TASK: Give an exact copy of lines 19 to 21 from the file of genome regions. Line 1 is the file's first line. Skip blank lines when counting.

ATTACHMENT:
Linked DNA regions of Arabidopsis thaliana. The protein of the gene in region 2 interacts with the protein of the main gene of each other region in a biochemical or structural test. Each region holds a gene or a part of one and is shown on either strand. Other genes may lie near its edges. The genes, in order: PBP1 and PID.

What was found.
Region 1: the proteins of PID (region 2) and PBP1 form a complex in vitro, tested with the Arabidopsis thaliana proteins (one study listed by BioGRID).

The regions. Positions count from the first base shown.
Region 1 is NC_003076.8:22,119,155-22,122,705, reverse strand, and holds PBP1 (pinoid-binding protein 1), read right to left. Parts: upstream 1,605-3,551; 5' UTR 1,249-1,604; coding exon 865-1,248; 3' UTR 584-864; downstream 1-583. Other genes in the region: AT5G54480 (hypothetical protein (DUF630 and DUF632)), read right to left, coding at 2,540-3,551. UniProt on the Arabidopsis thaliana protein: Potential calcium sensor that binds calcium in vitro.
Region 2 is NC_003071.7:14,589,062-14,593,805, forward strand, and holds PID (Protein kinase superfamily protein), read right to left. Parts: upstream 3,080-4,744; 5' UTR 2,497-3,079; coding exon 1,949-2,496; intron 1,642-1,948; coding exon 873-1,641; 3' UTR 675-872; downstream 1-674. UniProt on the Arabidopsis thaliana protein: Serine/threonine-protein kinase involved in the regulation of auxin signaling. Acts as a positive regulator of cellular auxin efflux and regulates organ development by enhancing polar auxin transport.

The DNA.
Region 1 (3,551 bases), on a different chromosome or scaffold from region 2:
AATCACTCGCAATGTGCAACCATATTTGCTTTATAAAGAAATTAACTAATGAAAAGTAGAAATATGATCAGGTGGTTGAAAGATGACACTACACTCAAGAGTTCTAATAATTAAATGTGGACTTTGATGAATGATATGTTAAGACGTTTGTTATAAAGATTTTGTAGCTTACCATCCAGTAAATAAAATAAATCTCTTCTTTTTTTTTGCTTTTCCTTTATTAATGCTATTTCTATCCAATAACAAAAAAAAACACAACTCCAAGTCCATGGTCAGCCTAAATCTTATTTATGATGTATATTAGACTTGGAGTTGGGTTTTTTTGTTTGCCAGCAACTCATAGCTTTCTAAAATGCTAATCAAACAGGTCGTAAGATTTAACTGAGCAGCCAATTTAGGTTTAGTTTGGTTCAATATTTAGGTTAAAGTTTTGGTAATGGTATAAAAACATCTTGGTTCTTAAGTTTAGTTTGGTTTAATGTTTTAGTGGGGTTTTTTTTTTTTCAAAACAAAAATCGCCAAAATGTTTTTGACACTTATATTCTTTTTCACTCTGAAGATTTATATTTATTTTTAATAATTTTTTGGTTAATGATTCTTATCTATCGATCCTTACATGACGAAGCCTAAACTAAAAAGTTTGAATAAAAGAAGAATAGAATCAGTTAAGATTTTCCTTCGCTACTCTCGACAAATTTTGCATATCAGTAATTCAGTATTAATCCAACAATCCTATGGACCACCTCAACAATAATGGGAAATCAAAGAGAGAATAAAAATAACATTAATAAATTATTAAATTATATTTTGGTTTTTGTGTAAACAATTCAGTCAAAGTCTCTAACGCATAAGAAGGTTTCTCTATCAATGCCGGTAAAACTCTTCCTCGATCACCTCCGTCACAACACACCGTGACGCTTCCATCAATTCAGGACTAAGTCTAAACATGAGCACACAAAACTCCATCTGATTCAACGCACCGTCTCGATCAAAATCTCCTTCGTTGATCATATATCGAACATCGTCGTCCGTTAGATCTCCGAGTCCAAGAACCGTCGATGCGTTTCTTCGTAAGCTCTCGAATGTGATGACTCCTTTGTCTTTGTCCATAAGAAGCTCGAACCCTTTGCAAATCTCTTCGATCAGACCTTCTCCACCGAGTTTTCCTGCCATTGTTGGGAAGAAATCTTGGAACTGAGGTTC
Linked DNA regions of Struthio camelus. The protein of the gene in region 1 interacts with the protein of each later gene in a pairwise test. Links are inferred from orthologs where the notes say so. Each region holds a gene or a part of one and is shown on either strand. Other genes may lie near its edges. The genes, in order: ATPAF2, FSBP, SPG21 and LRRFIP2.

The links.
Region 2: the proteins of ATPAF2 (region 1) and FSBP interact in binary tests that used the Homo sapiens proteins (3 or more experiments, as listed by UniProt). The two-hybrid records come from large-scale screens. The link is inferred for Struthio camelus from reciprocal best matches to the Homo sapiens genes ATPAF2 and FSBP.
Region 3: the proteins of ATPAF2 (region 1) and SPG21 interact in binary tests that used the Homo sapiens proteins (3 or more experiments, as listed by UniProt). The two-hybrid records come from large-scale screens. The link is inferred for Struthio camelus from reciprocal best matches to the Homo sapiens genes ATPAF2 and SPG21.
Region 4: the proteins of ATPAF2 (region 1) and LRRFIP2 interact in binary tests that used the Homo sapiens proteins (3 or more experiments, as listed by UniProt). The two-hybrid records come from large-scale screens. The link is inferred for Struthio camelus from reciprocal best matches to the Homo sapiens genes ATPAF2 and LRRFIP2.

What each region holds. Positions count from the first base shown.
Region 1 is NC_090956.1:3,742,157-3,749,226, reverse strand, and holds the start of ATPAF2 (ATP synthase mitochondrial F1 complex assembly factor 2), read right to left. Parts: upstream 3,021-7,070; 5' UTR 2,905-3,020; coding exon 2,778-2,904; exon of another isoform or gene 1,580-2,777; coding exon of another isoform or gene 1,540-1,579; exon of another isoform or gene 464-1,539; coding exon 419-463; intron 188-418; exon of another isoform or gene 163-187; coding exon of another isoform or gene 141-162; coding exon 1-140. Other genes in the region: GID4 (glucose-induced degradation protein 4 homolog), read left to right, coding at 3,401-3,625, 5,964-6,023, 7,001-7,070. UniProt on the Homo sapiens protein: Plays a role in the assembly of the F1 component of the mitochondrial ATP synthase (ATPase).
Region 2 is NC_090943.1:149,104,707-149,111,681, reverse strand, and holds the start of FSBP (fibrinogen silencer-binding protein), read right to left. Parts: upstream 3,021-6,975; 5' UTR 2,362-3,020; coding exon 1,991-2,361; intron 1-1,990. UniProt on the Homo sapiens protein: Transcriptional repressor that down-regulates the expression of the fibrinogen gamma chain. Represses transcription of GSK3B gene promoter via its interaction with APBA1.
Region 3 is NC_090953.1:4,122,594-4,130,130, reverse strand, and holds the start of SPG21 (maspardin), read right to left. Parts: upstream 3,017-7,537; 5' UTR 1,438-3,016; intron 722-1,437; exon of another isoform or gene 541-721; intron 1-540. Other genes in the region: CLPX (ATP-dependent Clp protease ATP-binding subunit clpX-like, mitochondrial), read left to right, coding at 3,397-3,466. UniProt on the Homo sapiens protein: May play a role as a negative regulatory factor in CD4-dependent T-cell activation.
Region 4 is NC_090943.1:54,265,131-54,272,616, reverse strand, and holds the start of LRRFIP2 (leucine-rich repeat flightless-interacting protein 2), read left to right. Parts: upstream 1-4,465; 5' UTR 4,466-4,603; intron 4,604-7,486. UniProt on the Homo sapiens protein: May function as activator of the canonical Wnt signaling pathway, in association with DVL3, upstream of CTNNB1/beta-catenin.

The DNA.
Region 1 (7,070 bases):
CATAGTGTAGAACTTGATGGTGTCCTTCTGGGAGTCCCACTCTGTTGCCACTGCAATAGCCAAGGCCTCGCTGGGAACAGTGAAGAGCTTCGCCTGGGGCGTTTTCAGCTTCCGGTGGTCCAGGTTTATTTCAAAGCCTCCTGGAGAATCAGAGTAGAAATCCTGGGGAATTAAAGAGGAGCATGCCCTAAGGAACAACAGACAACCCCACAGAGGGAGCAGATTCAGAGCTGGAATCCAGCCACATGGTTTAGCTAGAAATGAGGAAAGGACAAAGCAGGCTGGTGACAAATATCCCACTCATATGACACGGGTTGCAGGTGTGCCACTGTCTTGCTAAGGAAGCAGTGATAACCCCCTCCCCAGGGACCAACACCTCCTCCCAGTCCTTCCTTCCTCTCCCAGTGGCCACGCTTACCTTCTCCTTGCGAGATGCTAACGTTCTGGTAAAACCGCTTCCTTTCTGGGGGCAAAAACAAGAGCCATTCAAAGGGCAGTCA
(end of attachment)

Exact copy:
Region 4 is NC_090943.1:54,265,131-54,272,616, reverse strand, and holds the start of LRRFIP2 (leucine-rich repeat flightless-interacting protein 2), read left to right. Parts: upstream 1-4,465; 5' UTR 4,466-4,603; intron 4,604-7,486. UniProt on the Homo sapiens protein: May function as activator of the canonical Wnt signaling pathway, in association with DVL3, upstream of CTNNB1/beta-catenin.

The DNA.
Region 1 (7,070 bases):